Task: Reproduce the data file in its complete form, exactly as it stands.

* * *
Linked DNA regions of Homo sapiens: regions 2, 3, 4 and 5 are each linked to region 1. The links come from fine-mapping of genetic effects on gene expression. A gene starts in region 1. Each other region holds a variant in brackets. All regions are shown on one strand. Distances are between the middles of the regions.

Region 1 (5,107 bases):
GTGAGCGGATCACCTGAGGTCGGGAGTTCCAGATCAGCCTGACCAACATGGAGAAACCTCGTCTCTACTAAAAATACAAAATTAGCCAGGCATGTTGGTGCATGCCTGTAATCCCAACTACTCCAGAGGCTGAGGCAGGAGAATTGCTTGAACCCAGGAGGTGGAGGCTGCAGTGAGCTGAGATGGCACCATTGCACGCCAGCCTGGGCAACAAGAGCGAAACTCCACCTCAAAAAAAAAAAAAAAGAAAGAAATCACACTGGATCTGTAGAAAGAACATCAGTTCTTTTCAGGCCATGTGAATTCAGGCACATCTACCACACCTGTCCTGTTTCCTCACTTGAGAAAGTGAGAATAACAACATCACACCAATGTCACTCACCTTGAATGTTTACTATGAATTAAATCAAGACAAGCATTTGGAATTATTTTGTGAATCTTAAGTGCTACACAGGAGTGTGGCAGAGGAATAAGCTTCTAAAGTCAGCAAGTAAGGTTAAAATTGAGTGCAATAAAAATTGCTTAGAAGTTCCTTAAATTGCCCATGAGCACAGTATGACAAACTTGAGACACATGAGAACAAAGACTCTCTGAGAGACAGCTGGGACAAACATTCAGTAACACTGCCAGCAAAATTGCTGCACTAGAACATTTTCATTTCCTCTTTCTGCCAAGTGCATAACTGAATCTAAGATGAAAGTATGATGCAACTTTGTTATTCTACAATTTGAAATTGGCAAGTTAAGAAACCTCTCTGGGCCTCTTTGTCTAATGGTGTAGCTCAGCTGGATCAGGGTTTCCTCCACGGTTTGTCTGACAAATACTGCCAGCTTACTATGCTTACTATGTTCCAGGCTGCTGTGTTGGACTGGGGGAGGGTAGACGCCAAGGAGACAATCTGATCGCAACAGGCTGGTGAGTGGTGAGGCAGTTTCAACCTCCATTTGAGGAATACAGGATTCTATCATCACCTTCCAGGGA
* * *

Linked DNA regions of Homo sapiens: regions 2, 3, 4 and 5 are each linked to region 1. The links come from fine-mapping of genetic effects on gene expression. A gene starts in region 1. Each other region holds a variant in brackets. All regions are shown on one strand. Distances are between the middles of the regions.

Region 1 (5,107 bases):
GTGAGCGGATCACCTGAGGTCGGGAGTTCCAGATCAGCCTGACCAACATGGAGAAACCTCGTCTCTACTAAAAATACAAAATTAGCCAGGCATGTTGGTGCATGCCTGTAATCCCAACTACTCCAGAGGCTGAGGCAGGAGAATTGCTTGAACCCAGGAGGTGGAGGCTGCAGTGAGCTGAGATGGCACCATTGCACGCCAGCCTGGGCAACAAGAGCGAAACTCCACCTCAAAAAAAAAAAAAAAGAAAGAAATCACACTGGATCTGTAGAAAGAACATCAGTTCTTTTCAGGCCATGTGAATTCAGGCACATCTACCACACCTGTCCTGTTTCCTCACTTGAGAAAGTGAGAATAACAACATCACACCAATGTCACTCACCTTGAATGTTTACTATGAATTAAATCAAGACAAGCATTTGGAATTATTTTGTGAATCTTAAGTGCTACACAGGAGTGTGGCAGAGGAATAAGCTTCTAAAGTCAGCAAGTAAGGTTAAAATTGAGTGCAATAAAAATTGCTTAGAAGTTCCTTAAATTGCCCATGAGCACAGTATGACAAACTTGAGACACATGAGAACAAAGACTCTCTGAGAGACAGCTGGGACAAACATTCAGTAACACTGCCAGCAAAATTGCTGCACTAGAACATTTTCATTTCCTCTTTCTGCCAAGTGCATAACTGAATCTAAGATGAAAGTATGATGCAACTTTGTTATTCTACAATTTGAAATTGGCAAGTTAAGAAACCTCTCTGGGCCTCTTTGTCTAATGGTGTAGCTCAGCTGGATCAGGGTTTCCTCCACGGTTTGTCTGACAAATACTGCCAGCTTACTATGCTTACTATGTTCCAGGCTGCTGTGTTGGACTGGGGGAGGGTAGACGCCAAGGAGACAATCTGATCGCAACAGGCTGGTGAGTGGTGAGGCAGTTTCAACCTCCATTTGAGGAATACAGGATTCTATCATCACCTTCCAGGGA